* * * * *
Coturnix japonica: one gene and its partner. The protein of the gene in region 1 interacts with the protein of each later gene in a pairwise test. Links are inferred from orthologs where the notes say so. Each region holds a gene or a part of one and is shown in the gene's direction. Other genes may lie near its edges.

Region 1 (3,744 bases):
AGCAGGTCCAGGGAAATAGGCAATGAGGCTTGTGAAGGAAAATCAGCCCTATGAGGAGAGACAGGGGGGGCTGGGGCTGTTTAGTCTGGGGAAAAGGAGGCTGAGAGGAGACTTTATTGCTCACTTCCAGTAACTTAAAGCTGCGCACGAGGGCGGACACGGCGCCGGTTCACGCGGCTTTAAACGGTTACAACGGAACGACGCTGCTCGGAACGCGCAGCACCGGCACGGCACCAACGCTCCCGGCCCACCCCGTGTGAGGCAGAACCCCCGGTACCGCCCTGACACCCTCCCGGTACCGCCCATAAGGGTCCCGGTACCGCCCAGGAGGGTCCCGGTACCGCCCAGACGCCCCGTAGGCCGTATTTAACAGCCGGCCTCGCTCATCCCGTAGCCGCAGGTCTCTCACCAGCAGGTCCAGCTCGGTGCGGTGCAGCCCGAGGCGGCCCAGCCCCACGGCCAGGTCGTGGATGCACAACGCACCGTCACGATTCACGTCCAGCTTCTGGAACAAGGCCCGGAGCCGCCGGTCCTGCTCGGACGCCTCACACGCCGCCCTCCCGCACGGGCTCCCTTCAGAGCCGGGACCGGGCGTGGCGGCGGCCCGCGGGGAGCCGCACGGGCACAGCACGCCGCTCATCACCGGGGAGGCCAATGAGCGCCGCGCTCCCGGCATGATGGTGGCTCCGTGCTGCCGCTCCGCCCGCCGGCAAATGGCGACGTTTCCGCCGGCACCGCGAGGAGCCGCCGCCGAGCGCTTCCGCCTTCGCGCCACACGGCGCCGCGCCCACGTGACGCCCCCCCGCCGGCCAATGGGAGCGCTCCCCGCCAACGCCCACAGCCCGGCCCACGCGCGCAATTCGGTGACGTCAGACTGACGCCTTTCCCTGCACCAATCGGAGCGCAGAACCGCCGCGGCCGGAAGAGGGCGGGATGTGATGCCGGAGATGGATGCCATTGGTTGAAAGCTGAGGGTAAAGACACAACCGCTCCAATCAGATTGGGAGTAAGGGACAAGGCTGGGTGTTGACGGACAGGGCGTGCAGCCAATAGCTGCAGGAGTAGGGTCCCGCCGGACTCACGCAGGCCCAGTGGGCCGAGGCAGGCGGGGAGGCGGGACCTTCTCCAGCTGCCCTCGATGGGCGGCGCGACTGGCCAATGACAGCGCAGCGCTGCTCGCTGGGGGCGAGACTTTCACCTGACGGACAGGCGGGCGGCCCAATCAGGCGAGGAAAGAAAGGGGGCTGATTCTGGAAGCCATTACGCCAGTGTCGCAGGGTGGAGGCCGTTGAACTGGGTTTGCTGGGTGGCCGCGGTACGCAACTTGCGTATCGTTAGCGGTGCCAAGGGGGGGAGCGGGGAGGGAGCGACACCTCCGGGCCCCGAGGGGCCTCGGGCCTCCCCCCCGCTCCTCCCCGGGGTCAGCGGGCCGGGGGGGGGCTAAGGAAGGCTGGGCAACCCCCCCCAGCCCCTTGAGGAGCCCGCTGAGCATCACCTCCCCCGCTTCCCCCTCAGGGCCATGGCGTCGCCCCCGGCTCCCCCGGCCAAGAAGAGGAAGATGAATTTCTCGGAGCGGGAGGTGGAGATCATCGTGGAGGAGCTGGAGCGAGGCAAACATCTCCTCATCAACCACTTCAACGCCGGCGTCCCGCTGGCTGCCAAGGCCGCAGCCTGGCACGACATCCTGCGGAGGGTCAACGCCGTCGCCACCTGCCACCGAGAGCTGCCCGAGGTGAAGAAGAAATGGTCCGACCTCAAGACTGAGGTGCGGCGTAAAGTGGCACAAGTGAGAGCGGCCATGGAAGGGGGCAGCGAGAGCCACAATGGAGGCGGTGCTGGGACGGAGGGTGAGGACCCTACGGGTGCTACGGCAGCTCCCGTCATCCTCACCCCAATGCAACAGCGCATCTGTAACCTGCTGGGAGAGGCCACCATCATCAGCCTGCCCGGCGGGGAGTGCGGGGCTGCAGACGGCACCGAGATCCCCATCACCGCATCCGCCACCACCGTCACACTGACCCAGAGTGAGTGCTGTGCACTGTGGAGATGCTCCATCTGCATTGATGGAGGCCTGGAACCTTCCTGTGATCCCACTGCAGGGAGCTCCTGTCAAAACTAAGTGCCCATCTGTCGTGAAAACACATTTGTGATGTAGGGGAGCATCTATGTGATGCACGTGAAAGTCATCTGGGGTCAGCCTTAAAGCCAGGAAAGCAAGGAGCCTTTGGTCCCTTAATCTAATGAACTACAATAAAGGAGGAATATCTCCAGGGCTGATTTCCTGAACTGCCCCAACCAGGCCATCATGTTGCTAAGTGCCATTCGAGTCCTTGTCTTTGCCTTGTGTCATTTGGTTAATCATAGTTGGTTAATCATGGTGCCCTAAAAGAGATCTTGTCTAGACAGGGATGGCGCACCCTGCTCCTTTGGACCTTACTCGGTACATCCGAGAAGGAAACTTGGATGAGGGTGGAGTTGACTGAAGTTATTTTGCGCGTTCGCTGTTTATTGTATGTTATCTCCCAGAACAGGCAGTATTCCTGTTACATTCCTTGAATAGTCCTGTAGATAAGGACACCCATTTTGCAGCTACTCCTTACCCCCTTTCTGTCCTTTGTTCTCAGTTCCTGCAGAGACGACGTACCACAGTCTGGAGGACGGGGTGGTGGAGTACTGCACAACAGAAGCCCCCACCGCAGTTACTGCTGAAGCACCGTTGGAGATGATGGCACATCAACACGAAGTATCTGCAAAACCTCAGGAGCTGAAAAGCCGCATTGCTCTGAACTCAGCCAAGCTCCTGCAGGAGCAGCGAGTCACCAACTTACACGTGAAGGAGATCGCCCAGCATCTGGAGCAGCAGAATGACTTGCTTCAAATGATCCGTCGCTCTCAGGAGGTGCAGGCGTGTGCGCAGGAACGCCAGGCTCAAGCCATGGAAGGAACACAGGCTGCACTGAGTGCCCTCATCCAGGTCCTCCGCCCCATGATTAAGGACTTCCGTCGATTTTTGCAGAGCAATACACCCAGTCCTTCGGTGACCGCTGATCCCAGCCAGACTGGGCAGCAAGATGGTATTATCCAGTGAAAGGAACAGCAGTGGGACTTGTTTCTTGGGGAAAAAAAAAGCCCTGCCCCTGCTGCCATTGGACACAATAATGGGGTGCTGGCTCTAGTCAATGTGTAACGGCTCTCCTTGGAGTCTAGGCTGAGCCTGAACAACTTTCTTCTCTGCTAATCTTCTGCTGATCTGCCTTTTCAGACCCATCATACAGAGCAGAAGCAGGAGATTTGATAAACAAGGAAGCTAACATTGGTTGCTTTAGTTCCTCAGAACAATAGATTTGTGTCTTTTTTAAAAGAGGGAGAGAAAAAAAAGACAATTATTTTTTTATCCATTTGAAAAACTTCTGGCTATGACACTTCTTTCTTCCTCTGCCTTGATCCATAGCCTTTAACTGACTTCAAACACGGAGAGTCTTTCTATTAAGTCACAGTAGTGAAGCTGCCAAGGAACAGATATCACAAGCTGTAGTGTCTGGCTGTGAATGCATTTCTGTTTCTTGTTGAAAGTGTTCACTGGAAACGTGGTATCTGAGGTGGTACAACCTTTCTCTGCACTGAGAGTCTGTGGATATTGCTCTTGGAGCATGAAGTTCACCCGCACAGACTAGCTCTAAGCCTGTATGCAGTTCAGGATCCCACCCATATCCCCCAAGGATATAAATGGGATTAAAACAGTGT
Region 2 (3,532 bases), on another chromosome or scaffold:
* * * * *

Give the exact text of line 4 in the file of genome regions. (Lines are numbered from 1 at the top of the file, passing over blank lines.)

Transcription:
Region 2 (3,532 bases), on another chromosome or scaffold: